‘PROFITS DEPEND ON WAGES’: RICARDO'S PRINCIPLE AND ITS EARLY DEMISE

Loading next page...
 
/lp/ou_press/profits-depend-on-wages-ricardo-s-principle-and-its-early-demise-bCtFHcdp01
Publisher
Oxford University Press
Copyright
© The Author(s) 2018. Published by Oxford University Press on behalf of the Cambridge Political Economy Society. All rights reserved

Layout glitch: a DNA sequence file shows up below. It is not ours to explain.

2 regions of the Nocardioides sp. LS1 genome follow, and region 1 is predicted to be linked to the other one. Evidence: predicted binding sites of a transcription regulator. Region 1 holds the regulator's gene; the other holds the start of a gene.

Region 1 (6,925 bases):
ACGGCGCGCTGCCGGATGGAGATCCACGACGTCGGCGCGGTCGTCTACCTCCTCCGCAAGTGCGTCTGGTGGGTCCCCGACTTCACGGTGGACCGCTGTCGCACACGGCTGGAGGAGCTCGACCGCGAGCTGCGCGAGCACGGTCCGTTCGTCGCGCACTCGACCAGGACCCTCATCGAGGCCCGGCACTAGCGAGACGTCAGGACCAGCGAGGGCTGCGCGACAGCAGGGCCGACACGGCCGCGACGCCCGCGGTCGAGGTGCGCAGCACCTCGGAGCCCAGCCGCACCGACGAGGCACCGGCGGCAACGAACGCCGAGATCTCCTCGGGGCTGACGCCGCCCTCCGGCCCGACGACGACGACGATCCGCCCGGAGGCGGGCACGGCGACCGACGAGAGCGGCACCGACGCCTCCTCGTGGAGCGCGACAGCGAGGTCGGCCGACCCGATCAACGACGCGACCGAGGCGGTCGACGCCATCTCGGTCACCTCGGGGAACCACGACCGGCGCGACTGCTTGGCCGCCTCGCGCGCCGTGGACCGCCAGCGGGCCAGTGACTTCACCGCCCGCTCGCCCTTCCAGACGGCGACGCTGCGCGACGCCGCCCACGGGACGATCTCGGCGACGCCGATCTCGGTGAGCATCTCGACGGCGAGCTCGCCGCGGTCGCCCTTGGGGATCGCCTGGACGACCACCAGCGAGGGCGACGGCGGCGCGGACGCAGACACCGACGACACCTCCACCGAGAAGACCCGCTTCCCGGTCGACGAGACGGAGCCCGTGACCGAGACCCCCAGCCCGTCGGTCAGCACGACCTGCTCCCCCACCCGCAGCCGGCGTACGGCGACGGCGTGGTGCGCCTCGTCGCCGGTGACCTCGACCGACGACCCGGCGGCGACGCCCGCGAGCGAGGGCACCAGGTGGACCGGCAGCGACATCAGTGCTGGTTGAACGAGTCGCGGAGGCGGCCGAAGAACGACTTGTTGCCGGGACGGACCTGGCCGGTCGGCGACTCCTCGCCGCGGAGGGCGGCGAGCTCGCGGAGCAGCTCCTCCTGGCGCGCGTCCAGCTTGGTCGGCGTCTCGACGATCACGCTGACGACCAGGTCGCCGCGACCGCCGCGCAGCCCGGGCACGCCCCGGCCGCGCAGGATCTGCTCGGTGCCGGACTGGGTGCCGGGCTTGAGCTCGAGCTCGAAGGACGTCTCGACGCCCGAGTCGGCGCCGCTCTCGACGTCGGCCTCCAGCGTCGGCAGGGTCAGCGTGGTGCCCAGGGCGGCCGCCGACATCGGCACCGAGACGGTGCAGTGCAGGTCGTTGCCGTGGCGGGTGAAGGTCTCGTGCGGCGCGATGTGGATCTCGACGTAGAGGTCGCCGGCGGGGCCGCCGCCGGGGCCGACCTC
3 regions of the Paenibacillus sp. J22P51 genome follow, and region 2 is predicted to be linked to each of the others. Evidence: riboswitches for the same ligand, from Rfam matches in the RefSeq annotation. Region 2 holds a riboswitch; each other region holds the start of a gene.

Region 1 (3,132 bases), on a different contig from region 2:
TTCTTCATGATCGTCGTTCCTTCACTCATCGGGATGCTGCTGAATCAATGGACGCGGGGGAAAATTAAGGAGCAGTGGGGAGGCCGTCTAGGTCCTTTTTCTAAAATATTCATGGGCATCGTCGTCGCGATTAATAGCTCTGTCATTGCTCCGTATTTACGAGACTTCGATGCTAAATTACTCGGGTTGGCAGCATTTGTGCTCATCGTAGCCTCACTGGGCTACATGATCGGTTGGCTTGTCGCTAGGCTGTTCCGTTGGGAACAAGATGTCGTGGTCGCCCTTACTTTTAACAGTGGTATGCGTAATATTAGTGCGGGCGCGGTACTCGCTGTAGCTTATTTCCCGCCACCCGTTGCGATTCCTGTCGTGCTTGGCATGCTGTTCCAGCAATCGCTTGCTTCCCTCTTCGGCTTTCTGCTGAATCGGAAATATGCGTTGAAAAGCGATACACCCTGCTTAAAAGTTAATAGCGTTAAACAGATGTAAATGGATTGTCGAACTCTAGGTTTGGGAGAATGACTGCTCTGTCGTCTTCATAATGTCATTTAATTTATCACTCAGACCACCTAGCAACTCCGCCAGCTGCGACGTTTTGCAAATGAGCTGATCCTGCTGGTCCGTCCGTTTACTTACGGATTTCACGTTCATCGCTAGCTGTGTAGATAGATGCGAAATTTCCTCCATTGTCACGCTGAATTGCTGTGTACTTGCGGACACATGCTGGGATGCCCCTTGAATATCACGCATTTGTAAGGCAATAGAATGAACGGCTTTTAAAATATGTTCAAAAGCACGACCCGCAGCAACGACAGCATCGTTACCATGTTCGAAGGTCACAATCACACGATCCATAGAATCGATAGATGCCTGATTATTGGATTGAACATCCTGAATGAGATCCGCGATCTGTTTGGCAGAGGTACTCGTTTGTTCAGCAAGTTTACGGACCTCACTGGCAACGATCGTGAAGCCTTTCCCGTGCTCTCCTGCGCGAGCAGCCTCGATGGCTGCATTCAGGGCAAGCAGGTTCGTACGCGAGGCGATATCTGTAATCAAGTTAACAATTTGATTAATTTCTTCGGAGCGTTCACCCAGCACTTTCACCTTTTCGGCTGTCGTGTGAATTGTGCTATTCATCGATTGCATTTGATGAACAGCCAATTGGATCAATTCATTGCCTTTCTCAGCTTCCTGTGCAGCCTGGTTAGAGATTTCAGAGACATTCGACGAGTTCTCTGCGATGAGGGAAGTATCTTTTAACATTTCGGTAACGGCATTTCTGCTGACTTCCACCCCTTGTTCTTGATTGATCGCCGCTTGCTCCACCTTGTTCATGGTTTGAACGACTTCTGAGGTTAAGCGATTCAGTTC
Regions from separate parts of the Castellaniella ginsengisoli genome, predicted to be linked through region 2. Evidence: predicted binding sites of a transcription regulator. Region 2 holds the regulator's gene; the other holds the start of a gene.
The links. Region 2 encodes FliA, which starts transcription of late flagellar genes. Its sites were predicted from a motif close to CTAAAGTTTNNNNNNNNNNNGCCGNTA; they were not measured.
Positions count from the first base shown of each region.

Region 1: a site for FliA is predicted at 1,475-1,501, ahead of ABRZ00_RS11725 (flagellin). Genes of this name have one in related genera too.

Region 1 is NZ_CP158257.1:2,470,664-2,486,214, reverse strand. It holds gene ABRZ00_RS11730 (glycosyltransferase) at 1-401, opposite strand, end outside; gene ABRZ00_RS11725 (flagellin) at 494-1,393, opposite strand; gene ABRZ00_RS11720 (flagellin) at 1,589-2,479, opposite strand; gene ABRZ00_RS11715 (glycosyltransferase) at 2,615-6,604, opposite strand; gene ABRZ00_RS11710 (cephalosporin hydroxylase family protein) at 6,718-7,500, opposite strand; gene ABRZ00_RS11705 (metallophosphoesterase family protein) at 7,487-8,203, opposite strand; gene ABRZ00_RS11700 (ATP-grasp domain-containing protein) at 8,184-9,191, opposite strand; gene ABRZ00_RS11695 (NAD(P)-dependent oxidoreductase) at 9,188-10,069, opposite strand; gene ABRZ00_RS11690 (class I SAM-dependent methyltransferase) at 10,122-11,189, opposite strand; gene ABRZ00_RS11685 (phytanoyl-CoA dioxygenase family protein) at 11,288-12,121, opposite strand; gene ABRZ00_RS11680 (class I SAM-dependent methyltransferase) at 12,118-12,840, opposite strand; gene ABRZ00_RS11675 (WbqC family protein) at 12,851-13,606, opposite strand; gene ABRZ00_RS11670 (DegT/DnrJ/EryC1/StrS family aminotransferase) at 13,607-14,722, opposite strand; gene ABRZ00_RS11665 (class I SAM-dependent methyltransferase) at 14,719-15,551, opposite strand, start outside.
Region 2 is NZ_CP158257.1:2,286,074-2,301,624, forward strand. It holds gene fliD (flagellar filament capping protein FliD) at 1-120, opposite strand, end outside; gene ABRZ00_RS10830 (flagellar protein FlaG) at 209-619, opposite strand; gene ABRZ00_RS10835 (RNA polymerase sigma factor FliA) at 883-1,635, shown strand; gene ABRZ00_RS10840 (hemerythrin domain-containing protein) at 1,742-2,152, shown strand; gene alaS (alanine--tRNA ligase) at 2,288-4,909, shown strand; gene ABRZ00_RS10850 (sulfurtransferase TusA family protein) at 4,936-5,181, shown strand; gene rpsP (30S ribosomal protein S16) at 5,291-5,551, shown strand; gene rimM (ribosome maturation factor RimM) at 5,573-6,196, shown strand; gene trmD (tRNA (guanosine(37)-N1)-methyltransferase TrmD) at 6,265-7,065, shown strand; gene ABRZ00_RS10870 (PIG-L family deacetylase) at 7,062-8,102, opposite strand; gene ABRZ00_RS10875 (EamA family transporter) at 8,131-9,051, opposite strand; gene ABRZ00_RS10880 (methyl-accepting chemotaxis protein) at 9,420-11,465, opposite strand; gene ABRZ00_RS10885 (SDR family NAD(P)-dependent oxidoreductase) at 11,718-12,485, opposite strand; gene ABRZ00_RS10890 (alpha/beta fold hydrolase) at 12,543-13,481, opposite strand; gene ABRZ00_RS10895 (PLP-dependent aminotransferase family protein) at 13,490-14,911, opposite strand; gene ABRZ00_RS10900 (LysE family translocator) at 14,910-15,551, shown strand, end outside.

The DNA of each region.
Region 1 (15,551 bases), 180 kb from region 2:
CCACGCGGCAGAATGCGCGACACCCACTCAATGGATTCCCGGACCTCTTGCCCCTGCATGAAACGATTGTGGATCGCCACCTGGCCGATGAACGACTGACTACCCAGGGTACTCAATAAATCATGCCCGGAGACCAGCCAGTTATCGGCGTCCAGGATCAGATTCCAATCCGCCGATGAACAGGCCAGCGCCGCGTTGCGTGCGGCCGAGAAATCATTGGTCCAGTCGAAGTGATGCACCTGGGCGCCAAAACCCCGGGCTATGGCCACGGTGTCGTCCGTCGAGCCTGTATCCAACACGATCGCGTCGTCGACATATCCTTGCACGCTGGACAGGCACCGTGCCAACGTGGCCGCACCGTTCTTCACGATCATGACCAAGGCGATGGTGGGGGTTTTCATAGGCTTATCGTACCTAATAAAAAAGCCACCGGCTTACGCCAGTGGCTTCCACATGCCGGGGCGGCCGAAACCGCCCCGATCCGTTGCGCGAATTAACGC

ISSN
0277-5921
eISSN
1464-3588
D.O.I.
10.1093/cpe/bzy005
Publisher site
See Article on Publisher Site

Abstract